If a reduction in income is on the cards and you’re starting to worry about your cash situation, you’re not alone. Here are some pointers to help you prepare.
One million employed Aussie families are expecting a child or have recently had a child, with almost all families taking some form of leave from employment during that time1.
Meanwhile, findings from AMP’s Women, Parental Leave and Financial Stress Report revealed 71% of those expecting a baby were experiencing some level of financial stress2.
According to those surveyed, this was largely due to expecting parents feeling uncertain around what was included in government-funded parental leave policies as well as parental leave policies that were offered by some employers3.
We take a look at what else came out of the report, while providing a few financial tips that could come in handy if you’re feeling a bit overwhelmed by what’s up ahead.
How expecting parents feel financially
Uncertainty around parental leave payments from the government and potentially employers impacted how expecting parents were able to budget for the gap in income while they were on leave4.
According to the research, one in five primary caregivers took employer-funded leave, but didn’t know the specifics of their benefits, with 68% of those adding that superannuation was the last thing on their mind when having a child5.
Another finding revealed that it could be a particularly stressful time for single-parent families as they were unable to rely on another income source during their time out of the workforce, which emphasised why it was important to try to plan ahead as much as possible6.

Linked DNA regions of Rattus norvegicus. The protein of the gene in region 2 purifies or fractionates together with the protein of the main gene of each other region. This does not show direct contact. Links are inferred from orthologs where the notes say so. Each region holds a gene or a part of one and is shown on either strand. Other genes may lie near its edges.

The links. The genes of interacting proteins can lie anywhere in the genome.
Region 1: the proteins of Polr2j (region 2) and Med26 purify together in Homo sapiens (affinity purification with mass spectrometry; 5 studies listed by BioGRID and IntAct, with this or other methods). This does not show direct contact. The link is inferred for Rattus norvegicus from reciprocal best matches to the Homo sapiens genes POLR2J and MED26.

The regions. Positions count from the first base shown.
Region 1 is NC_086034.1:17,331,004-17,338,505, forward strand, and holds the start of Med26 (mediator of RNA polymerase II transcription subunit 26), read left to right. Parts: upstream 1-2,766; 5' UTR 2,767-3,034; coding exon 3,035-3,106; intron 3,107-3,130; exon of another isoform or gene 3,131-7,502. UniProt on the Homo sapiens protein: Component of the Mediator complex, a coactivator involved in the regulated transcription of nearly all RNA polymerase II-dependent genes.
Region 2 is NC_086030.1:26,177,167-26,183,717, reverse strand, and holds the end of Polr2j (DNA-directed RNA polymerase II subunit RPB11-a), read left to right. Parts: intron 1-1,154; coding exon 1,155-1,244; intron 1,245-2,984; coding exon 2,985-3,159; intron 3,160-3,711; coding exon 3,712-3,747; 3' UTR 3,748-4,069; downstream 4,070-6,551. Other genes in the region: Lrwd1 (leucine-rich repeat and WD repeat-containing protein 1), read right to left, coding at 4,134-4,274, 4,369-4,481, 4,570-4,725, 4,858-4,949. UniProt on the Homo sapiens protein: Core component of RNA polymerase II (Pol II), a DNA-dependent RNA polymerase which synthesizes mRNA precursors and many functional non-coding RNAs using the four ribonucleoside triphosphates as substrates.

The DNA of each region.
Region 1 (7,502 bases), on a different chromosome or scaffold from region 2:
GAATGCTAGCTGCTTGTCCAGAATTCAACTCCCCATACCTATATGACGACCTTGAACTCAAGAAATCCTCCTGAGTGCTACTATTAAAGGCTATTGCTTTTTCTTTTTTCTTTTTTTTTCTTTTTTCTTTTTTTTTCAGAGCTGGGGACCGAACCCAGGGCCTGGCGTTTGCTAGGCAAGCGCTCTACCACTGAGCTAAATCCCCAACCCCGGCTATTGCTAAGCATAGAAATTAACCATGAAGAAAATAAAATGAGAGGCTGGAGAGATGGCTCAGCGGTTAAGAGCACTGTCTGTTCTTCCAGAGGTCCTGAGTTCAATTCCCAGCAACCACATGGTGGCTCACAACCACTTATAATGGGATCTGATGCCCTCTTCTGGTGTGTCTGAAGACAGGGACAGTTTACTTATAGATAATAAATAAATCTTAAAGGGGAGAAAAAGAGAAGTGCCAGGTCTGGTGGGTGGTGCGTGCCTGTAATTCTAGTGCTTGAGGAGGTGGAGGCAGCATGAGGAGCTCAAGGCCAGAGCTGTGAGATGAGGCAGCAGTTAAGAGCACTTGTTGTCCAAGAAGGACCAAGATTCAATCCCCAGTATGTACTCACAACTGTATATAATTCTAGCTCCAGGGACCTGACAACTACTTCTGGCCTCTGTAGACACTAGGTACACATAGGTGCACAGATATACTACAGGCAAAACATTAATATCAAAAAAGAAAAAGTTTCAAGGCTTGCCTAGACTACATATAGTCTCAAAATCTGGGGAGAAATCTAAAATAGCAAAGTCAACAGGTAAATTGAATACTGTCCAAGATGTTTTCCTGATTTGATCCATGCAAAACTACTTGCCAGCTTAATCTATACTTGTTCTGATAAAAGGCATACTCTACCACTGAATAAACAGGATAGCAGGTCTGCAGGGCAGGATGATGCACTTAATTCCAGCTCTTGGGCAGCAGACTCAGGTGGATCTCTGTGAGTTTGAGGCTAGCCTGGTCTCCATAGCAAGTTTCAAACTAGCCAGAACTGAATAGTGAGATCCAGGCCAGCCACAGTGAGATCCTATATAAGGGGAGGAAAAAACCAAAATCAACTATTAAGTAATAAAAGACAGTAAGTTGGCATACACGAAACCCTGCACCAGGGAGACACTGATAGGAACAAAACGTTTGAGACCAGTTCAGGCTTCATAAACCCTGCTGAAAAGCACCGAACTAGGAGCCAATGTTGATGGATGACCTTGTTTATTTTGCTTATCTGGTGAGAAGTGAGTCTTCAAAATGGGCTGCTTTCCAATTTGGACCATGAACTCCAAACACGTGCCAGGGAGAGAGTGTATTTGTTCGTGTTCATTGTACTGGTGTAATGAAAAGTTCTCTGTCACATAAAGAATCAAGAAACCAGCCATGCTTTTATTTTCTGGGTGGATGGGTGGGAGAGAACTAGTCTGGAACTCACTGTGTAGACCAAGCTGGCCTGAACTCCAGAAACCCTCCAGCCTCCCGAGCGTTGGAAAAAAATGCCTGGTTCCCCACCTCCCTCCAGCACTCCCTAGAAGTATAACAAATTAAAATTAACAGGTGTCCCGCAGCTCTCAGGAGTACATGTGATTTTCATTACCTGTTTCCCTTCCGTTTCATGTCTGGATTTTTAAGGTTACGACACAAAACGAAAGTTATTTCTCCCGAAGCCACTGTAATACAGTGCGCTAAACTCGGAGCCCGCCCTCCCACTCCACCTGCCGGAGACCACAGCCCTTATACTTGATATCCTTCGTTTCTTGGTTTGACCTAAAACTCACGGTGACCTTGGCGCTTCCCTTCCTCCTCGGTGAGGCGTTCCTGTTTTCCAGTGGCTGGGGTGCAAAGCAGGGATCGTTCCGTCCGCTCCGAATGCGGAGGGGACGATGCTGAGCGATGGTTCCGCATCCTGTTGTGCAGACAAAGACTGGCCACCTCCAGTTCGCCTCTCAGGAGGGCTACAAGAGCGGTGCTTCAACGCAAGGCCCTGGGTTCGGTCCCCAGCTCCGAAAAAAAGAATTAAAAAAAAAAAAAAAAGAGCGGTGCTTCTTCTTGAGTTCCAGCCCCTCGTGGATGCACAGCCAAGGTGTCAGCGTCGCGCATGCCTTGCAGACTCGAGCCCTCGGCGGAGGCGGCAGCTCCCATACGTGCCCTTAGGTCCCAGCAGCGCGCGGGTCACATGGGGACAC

Some tips to stay on top of your money situation
Look into potential medical expenses sooner rather than later
Medical costs may include doctor and hospital bills, scans, birthing classes and special medical tests.
Regardless of whether you want to have your baby in a public or private hospital, there may still be out-of-pocket expenses with either option, even if you have Medicare or private health insurance.
Many private health funds also have waiting periods before you can claim on pregnancy and birth-related costs, so this is worth looking into if it’s something you’re thinking about.
Meanwhile, if you want your child to be covered under a health insurance policy, this is worth some investigation, as a single or couple policy may need to be extended to a family policy.
Start making a list of some of the upfront and ongoing costs you’re likely to come across
These might include things like:
- car seat and stroller
- cot and mattress
- change table and high chair
- baby clothes and nappy bag
- food, nappies, bottles and formula
- childcare (which may be worth looking into ahead of your baby’s arrival).
Also consider whether you could go without a few non-essential baby items, whether you can buy things second hand, or if you might be able to get a few items handed down from family or friends.
If you’re planning on having a baby shower, organising a gift registry might also be worthwhile so that your friends and family know what you don’t have but may need, which could help to ensure you don’t end up with multiple same-sized onesies that your baby may only fit into for a little while.
Look at whether you’re eligible for employer-funded incentives early on